The MLB steroids report, imported lead-containing products, and education

I have never knowingly used anabolic steroids. Anyone seeing me during my long-past sporting days (let alone now) would confirm that nothing in my performance ever even suggested I did. I have, however, handled imported products containing lead, most recently my half-working Christmas lights.  One did nothing for me; the other remains to be known. But the presence of both substances are, in odd ways, connected to public education (if not to each other).

MLB issued its long awaited report confirming what pundits have longer said: some players have used anabolic steroids and MLB did not do much about it. (Click here for one of many news reports about the report.) The Pennsylvania legislature and the public schools, at least, did not take the head-in-the-sand approach but were out in front of the curve on this one.

In 1989, Act 93 (35 P.S. §§ 807.1 – 807.5) mandated school rules to prohibit use of and provide education about anabolic steroids, as well as penalties for use-offenders. Something for MLB to think about.  If the Pennsylvania legislature can handle this issue, surely MLB could, too.

The percentage of special education students in Pennsylvania public schools has steadily increased since 2002-03, the first year for which PDE offers data to the public on-line (from 13.5% to 14.8%).   I believe that the percentages should remain, theoretically, consistent overtime (indeed, identification of hearing impaired, multiple disabilities, orthopedic impairment, and even emotional disturbance, among others, remain rather constant), absent some external factor, such as new or improved diagnostic criteria, which is often said to explain the increasing percentage of Autism Spectrum Disorder (“ASD”) identification (from 2.1% to 3.2%) or perhaps the increase in ADHD / other health impairment (from 2.0% to 4.4%). Others have said thimerosol used in childhood vaccines account for higher incidents of ASD, although we know that now is not the case.  Indeed, the CDC website states “Since 2001, with the exception of some influenza (flu) vaccines, thimerosal is not used as a preservative in routinely recommended childhood vaccines.” Yet the identification of autism keeps rising while, perhaps coincidentally, the identification of mental retardation is the only category to have a significant percentage decline, and in rough opposite proportion to ASD percentages.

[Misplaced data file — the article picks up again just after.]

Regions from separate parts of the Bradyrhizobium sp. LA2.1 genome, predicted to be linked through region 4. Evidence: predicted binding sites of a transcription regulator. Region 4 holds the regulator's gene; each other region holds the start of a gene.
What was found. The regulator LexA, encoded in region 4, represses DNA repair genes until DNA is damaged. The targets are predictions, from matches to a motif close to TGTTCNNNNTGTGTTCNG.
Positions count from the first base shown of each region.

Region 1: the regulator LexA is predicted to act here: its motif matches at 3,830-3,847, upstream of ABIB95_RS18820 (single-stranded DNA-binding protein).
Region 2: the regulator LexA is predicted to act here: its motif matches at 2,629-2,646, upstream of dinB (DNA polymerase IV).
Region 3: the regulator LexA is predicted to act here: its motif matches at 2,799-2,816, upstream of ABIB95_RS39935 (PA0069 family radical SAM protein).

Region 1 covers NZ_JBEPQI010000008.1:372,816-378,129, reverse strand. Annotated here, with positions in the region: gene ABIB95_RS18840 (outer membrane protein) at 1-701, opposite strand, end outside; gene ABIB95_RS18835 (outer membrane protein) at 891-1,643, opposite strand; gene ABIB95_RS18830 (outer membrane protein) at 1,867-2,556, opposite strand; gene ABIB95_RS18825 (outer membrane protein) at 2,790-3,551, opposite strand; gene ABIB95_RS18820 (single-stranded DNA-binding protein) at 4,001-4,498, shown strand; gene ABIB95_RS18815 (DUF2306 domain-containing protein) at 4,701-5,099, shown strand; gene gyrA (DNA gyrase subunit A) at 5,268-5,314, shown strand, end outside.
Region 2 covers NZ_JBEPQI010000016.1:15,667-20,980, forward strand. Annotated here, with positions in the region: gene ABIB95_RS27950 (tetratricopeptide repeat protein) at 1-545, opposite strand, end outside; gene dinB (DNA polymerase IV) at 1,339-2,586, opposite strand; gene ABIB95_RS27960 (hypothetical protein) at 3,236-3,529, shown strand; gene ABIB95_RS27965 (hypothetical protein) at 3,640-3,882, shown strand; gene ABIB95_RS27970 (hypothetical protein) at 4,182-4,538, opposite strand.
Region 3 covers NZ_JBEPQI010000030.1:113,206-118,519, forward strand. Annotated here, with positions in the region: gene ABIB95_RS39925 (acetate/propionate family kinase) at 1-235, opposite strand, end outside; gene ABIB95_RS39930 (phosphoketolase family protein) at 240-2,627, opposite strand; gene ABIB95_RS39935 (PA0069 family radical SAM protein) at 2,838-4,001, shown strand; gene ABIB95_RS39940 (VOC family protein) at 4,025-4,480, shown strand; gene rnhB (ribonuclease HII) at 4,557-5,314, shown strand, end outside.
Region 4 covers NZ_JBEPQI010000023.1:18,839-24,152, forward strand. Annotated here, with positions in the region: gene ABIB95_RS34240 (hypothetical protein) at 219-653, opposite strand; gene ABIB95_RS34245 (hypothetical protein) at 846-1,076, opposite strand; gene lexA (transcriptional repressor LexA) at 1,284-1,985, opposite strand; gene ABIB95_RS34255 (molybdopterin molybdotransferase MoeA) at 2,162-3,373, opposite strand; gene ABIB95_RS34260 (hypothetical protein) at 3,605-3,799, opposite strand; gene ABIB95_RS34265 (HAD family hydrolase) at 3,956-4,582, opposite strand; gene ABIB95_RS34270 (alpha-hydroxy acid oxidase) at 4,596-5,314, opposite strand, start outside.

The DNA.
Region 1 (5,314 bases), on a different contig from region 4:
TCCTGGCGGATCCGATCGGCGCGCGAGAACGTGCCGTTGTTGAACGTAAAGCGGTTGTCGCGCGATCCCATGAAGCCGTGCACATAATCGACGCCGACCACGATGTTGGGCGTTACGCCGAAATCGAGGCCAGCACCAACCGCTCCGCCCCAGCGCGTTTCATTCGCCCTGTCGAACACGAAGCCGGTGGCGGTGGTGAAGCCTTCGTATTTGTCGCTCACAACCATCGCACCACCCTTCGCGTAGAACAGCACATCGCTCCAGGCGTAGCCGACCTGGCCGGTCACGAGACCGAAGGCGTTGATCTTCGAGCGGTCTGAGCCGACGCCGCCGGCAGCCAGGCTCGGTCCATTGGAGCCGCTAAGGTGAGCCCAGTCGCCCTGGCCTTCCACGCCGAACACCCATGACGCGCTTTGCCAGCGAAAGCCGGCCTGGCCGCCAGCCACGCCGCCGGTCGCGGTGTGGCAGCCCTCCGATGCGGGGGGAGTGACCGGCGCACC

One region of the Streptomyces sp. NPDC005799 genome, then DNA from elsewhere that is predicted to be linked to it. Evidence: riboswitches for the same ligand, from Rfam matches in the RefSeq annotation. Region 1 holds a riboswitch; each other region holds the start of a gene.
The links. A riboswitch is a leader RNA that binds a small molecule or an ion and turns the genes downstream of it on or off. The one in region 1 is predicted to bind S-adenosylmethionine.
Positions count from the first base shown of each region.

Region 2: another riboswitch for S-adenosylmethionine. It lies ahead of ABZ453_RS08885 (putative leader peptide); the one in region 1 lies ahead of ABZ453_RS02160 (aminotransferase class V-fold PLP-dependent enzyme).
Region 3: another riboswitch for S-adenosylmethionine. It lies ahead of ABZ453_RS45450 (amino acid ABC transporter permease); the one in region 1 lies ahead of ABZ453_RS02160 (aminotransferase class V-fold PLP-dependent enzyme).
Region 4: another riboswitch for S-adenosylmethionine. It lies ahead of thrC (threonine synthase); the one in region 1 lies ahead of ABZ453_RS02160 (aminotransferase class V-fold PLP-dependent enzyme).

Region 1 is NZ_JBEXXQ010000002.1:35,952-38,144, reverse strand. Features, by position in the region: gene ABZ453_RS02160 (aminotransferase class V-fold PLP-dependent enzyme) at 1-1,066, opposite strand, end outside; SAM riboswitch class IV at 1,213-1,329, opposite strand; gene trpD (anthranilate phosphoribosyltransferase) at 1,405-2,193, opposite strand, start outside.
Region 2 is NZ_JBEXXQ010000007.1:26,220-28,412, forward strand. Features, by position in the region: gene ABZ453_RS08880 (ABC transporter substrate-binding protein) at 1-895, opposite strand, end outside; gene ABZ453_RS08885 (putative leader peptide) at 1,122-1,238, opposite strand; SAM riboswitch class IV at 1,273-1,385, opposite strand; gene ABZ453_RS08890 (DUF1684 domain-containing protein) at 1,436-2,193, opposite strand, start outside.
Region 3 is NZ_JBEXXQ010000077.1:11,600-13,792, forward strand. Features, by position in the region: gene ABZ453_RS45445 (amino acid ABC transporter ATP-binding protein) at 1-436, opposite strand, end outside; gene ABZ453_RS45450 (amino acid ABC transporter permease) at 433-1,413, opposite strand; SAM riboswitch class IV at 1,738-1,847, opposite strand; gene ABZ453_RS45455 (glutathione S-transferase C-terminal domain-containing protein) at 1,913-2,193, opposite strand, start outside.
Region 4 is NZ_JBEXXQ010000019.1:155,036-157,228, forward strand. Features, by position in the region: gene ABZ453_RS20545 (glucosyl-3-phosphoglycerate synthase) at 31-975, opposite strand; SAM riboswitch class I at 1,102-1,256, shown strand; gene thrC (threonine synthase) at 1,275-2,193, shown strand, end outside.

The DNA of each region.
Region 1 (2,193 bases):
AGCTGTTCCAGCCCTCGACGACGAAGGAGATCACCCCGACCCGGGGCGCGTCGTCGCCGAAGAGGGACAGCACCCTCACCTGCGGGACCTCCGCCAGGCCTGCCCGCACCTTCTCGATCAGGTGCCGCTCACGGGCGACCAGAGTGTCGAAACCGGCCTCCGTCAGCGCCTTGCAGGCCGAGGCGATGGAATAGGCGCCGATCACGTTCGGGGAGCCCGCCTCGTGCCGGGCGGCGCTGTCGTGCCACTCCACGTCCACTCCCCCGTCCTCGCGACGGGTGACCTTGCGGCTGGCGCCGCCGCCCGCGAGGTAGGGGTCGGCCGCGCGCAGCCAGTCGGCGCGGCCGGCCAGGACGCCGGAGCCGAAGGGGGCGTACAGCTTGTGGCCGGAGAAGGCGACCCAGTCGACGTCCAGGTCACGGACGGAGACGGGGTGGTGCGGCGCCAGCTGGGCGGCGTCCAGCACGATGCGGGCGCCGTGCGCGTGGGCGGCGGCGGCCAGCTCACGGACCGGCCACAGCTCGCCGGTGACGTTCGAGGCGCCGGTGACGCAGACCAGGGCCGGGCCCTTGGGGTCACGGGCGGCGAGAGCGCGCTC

So, is this a matter of diagnostic criteria? Or, might it coincide with the avalanche of imported products containing lead such as toys from China and candy and spices from Mexico in the last 10-15 years as those economies developed? Probably not, but only good studies could say for certain that increases in learning disabilities and behavioral problems are not attributed to the apparently increasing and pervasive (re-)presence of lead in American society.

We educate the kids about the evils of anabolic steroids and turn a blind-eye when they age into the Steroid Era players. We do not tolerate lead in gas and paint, but accept it in cheap imports or even domestic vinyl products. One gets a $20 million plus report and plenty of media coverage to tell us what we already know. The other is ignored and has no report to tell us what we need to know.